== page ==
US senator asks military to assess risks of using TikTok as recruitment tool

CFIUS has already launched a national security review of TikTok owner ByteDance Technology Co's acquisition of Musical.ly.


The top Democrat in the US Senate, Chuck Schumer, on Tuesday released a letter he wrote to Army Secretary Ryan McCarthy raising concerns about the US military's use of the China-owned TikTok social media platform for recruiting American teenagers.

"While I recognize that the Army must adapt its recruiting techniques in order to attract young Americans to serve, I urge you to assess the potential national security risks posed by China-owned technology companies before choosing to utilize certain platforms," Schumer wrote in the letter dated 7 November.

TikTok, a video app popular with teens and 20-somethings, has grown more popular among US teenagers at a time of mounting tensions between Washington and Beijing over trade and technology transfers. The company has stressed its independence from China but has failed to calm congressional nerves about security of the personal data of US citizens who use the platform.

(Also read: US government formally announces it is opening an investigation into TikTok)

US senator asks military to assess risks of using TikTok as recruitment tool

TikTok, a video app popular with teens and 20-somethings, has grown more popular among US teenagers at a time of mounting tensions between Washington and Beijing over trade and technology transfers. Image: Reuters

About 60 percent of TikTok's 26.5 million monthly active users in the United States are between the ages of 16 and 24, the company said this year.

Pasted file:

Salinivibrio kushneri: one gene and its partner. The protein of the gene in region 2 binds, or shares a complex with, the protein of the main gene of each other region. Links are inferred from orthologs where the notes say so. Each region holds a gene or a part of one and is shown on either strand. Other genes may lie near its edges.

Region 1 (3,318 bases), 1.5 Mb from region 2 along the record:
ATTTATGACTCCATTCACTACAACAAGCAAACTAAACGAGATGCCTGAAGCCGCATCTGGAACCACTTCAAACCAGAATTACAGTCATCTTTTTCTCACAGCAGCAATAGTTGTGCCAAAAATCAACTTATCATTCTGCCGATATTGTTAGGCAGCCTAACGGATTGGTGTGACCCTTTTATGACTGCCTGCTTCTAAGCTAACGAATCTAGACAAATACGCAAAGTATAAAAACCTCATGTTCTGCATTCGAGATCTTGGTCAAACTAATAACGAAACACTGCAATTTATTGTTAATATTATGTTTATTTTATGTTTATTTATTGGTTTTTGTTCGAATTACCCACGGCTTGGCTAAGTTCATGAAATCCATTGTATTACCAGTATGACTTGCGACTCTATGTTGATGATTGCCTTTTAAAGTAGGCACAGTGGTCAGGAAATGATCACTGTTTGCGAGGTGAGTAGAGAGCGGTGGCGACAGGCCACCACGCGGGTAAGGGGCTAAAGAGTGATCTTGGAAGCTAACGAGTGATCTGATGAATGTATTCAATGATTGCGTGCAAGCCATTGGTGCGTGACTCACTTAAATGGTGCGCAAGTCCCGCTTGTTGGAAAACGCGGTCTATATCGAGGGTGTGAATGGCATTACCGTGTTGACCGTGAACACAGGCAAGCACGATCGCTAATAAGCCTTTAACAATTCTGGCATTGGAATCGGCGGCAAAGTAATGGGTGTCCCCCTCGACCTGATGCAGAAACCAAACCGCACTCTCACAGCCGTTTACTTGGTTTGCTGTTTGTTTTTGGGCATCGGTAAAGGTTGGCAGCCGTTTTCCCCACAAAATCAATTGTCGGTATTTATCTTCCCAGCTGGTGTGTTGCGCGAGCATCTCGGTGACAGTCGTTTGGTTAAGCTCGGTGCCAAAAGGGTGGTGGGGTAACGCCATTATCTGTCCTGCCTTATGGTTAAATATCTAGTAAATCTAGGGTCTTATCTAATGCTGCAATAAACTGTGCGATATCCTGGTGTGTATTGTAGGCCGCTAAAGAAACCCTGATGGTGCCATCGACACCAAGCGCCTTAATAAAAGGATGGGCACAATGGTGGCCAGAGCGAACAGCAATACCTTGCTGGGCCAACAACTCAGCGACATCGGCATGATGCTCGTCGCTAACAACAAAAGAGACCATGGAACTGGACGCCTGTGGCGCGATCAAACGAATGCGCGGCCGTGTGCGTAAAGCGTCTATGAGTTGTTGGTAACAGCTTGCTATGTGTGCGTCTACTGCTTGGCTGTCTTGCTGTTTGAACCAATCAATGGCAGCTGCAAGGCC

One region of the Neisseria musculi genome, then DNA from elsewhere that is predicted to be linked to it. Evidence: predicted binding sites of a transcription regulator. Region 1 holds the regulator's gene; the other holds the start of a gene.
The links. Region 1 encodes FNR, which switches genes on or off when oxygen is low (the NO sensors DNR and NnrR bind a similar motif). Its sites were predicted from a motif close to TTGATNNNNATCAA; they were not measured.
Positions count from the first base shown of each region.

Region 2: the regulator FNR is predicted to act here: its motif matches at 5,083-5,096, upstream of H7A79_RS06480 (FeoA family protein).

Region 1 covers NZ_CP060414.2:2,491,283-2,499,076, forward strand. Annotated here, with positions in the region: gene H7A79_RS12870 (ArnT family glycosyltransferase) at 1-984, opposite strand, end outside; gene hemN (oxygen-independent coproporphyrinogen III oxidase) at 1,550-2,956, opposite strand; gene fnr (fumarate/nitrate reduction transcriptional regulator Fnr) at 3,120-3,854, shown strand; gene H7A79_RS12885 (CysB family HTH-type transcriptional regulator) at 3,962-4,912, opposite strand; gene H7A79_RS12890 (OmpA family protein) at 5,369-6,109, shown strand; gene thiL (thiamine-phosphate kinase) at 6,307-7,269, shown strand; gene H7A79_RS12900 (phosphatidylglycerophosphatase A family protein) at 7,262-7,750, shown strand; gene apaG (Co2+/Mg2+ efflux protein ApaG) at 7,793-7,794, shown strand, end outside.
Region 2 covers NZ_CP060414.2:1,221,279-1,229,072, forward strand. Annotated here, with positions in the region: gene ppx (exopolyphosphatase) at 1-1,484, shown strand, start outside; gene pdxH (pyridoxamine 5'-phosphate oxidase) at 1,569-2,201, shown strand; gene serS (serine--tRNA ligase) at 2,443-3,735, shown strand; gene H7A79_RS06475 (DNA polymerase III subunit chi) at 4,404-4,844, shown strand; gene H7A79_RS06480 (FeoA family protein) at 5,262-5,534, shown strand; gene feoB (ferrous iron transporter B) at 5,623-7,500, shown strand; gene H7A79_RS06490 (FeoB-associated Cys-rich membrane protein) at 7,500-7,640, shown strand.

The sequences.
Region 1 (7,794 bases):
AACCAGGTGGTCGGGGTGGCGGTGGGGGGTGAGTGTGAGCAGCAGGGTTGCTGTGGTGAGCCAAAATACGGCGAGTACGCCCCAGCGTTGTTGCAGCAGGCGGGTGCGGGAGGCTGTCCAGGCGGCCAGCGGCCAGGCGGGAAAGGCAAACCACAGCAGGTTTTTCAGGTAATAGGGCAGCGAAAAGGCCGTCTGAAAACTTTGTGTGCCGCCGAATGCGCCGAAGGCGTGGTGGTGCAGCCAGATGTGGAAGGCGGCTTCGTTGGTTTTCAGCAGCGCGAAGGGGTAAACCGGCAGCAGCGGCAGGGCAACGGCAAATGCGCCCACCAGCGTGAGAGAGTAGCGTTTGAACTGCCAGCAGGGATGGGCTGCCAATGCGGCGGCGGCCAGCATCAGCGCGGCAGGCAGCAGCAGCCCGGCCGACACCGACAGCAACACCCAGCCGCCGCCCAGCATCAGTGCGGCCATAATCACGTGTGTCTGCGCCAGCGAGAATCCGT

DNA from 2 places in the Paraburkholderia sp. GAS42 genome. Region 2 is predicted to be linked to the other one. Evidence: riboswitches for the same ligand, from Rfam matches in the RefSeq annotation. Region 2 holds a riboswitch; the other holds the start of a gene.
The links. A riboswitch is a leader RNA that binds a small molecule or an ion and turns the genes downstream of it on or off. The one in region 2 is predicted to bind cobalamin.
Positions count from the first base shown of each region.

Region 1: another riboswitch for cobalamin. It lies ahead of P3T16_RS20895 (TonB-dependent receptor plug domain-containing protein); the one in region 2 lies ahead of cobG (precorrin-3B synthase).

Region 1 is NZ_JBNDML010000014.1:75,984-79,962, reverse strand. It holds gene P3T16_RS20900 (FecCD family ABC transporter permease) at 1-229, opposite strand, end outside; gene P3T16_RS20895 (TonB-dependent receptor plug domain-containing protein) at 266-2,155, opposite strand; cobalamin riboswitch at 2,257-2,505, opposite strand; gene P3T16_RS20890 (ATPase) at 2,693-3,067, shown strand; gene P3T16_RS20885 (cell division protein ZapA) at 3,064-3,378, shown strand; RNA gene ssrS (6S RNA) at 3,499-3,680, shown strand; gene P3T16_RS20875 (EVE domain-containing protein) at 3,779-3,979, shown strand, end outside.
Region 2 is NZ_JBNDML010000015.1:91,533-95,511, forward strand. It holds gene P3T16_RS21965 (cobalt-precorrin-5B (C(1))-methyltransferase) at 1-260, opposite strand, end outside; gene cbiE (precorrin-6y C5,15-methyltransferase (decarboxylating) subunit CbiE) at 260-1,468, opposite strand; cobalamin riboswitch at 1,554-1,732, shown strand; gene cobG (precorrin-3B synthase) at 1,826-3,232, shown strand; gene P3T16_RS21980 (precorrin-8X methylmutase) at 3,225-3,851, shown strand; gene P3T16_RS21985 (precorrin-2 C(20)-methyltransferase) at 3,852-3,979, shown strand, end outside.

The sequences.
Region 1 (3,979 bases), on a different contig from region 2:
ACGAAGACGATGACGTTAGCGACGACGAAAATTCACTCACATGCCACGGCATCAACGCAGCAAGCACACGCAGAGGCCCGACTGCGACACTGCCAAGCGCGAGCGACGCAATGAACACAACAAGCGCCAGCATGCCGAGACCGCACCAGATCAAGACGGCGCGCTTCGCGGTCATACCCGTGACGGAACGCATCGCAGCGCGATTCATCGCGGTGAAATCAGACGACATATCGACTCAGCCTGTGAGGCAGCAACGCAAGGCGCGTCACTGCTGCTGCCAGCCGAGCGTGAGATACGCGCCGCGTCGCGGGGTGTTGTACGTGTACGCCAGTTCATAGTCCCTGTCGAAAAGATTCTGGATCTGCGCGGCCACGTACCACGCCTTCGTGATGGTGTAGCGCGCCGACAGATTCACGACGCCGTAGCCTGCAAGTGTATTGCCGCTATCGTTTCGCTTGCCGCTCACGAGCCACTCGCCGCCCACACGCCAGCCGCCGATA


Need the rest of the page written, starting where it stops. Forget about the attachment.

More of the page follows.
"National security experts have raised concerns about TikTok’s collection and handling of user data, including user content and communications, IP addresses, location-related data, metadata, and other sensitive personal information," Shumer wrote.

(Also read: TikTok fires back at accusations of Chinese censorship of its content)

He said he was especially concerned about Chinese laws requiring domestic companies "to support and cooperate with intelligence work controlled by the Chinese Communist Party."

The inter-agency Committee on Foreign Investment in the United States (CFIUS) has launched a national security review of TikTok owner Beijing ByteDance Technology Co's $1 billion acquisition of US social media app Musical.ly.

(Also read: TikTok illegally collecting data and sending it to China, says Shashi Tharoor)

US lawmakers have also expressed concern that the Chinese company may censor politically sensitive content.

Schumer asked the Army to answer questions regarding any intelligence consultations it has done regarding TikTok by 6 December.

 

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